|The Plot to Kill Jesus|
The Daily Lectionary
SATURDAY, April 6, 2019
(Revised Common Lectionary Year C)
A Harvest of Joy
A Song of Ascents.
1 When the Lord restored the fortunes of Zion,
we were like those who dream.
2 Then our mouth was filled with laughter,
and our tongue with shouts of joy;
then it was said among the nations,
“The Lord has done great things for them.”
3 The Lord has done great things for us,
and we rejoiced.
4 Restore our fortunes, O Lord,
like the watercourses in the Negeb.
5 May those who sow in tears
reap with shouts of joy.
6 Those who go out weeping,
bearing the seed for sowing,
shall come home with shouts of joy,
carrying their sheaves.
12:21 Then Moses called all the elders of Israel and said to them, “Go, select lambs for your families, and slaughter the passover lamb. 22 Take a bunch of hyssop, dip it in the blood that is in the basin, and touch the lintel and the two doorposts with the blood in the basin. None of you shall go outside the door of your house until morning. 23 For the Lord will pass through to strike down the Egyptians; when he sees the blood on the lintel and on the two doorposts, the Lord will pass over that door and will not allow the destroyer to enter your houses to strike you down. 24 You shall observe this rite as a perpetual ordinance for you and your children. 25 When you come to the land that the Lord will give you, as he has promised, you shall keep this observance. 26 And when your children ask you, ‘What do you mean by this observance?’ 27 you shall say, ‘It is the passover sacrifice to the Lord, for he passed over the houses of the Israelites in Egypt, when he struck down the Egyptians but spared our houses.’” And the people bowed down and worshiped.
The Plot to Kill Jesus
11:45 Many of the Jews therefore, who had come with Mary and had seen what Jesus did, believed in him. 46 But some of them went to the Pharisees and told them what he had done. 47 So the chief priests and the Pharisees called a meeting of the council, and said, “What are we to do? This man is performing many signs. 48 If we let him go on like this, everyone will believe in him, and the Romans will come and destroy both our holy place and our nation.” 49 But one of them, Caiaphas, who was high priest that year, said to them, “You know nothing at all! 50 You do not understand that it is better for you to have one man die for the people than to have the whole nation destroyed.” 51 He did not say this on his own, but being high priest that year he prophesied that Jesus was about to die for the nation, 52 and not for the nation only, but to gather into one the dispersed children of God. 53 So from that day on they planned to put him to death.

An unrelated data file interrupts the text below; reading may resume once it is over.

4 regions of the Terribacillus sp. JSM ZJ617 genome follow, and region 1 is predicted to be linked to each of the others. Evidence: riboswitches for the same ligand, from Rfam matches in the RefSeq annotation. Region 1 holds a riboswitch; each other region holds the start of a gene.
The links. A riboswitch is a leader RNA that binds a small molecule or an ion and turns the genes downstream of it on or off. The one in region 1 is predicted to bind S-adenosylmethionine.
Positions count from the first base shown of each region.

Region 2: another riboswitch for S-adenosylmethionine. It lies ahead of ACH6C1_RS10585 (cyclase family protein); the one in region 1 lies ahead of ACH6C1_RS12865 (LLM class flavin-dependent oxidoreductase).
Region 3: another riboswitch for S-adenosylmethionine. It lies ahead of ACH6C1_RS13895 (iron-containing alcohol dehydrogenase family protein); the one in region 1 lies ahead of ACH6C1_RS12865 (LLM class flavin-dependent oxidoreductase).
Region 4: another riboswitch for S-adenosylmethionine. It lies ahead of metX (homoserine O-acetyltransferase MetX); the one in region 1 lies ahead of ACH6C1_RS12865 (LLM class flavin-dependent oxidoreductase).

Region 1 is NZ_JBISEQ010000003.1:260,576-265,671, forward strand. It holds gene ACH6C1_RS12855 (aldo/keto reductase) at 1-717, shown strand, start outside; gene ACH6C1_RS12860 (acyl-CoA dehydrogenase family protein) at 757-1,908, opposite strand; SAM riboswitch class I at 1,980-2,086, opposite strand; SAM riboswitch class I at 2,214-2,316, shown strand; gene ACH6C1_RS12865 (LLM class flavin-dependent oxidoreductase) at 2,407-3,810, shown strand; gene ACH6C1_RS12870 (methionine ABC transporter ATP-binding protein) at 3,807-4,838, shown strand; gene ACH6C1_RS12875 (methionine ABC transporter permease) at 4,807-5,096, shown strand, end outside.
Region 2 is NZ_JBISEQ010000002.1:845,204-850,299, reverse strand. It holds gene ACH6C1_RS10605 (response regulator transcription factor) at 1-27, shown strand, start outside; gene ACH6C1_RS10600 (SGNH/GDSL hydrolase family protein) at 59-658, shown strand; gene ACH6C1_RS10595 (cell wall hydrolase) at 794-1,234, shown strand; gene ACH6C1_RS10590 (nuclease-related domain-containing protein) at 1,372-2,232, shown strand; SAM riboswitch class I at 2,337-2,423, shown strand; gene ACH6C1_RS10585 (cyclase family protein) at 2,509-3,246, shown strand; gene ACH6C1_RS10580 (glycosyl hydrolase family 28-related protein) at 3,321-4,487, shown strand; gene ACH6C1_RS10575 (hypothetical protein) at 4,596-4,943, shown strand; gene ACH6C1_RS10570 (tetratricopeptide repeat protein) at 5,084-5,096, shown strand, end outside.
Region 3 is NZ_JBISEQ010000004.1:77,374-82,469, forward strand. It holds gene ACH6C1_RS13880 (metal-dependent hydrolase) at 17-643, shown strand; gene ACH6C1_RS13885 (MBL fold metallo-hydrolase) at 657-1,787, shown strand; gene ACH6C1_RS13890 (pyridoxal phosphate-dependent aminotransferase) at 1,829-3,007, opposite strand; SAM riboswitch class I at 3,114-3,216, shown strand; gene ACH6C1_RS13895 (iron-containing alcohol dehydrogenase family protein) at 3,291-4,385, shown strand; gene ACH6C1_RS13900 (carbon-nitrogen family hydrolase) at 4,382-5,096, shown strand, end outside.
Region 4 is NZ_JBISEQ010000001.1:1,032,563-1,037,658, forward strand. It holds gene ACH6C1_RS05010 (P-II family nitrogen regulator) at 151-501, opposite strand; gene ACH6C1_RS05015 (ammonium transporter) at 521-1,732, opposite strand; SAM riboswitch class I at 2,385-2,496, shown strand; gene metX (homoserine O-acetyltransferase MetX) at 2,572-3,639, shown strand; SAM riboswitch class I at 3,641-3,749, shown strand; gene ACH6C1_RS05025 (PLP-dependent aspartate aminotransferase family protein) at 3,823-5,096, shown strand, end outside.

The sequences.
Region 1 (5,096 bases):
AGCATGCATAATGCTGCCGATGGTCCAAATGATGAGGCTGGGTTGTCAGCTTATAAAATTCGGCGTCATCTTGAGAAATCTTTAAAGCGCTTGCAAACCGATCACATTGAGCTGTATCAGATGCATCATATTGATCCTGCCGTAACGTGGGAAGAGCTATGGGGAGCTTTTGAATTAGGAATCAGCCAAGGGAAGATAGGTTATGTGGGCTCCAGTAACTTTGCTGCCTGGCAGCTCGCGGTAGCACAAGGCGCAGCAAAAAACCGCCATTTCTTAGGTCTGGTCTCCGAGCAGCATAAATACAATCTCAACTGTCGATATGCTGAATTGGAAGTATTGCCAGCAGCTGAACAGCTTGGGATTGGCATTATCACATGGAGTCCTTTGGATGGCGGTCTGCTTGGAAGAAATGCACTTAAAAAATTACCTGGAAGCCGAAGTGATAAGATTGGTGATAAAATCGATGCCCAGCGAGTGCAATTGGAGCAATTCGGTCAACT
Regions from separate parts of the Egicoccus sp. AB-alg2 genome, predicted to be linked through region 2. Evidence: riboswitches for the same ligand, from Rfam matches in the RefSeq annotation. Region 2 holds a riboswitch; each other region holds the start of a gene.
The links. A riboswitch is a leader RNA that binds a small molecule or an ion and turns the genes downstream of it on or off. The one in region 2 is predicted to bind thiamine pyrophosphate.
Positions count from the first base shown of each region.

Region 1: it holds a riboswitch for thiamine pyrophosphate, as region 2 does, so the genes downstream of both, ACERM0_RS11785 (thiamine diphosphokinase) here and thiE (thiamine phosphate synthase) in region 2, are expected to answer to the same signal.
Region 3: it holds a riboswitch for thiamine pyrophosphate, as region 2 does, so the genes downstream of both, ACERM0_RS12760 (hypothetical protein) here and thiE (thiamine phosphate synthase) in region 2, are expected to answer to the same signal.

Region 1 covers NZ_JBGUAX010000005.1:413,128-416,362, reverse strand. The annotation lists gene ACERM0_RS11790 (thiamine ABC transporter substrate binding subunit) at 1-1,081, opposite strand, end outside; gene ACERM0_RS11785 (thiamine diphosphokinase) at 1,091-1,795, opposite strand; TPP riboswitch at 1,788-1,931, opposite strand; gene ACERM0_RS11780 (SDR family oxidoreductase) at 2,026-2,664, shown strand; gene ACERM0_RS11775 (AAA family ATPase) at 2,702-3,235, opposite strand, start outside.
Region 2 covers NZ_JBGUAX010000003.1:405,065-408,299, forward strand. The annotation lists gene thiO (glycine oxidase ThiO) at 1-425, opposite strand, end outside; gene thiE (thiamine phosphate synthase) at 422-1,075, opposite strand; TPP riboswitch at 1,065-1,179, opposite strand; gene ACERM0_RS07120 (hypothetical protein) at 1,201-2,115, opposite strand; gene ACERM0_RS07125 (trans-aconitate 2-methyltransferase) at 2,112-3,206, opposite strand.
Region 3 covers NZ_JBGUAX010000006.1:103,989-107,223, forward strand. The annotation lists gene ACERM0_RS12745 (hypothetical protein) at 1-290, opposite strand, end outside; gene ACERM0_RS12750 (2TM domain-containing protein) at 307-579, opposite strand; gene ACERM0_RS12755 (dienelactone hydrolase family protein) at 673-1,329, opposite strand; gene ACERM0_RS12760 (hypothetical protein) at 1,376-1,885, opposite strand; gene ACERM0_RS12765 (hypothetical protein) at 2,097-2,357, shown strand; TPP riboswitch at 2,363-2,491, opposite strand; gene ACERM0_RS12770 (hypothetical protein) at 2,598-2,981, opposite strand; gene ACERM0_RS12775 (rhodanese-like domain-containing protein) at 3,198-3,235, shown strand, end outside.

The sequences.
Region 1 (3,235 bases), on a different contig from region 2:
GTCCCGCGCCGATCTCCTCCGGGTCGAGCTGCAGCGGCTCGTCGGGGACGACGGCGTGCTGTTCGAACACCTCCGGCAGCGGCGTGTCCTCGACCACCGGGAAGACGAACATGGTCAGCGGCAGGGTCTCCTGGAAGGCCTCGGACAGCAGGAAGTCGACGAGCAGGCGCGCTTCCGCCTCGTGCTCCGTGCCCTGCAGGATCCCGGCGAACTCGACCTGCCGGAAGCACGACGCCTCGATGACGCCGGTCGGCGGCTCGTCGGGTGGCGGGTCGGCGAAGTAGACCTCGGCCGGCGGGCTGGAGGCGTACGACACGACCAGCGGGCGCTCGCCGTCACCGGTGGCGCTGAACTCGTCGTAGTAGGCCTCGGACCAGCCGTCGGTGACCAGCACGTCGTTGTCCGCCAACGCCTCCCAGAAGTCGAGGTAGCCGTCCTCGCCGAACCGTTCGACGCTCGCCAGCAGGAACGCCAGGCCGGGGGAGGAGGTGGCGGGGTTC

54 Jesus therefore no longer walked about openly among the Jews, but went from there to a town called Ephraim in the region near the wilderness; and he remained there with the disciples.
55 Now the Passover of the Jews was near, and many went up from the country to Jerusalem before the Passover to purify themselves. 56 They were looking for Jesus and were asking one another as they stood in the temple, “What do you think? Surely he will not come to the festival, will he?” 57 Now the chief priests and the Pharisees had given orders that anyone who knew where Jesus was should let them know, so that they might arrest him.
Optional parts of the readings are set off in [square brackets.]
The Bible texts of the Old Testament, Epistle and Gospel lessons are from the New Revised Standard Version Bible, copyright 1989 by the Division of Christian Education of the National Council of the Church of Christ in the USA, and used by permission.
The Daily Lectionary is a three year cyclical lectionary. We are currently in Year C. Beginning with the first Sunday of Advent in 2019, we will be in Year A. The year which ended at Advent 2018 was Year B. These readings complement the Sunday and festival readings: Thursday through Saturday readings help prepare the reader for the Sunday ahead; Monday through Wednesday readings help the reader reflect and digest on what they heard in worship. Revised Common Lectionary Daily Readings, copyright © 2005 Consultation on Common Texts. www.commontexts.org
Caiaphas, being high priest that year, prophesied that Jesus was about to die for the nation, and not for the nation only, but to gather into one the dispersed children of God.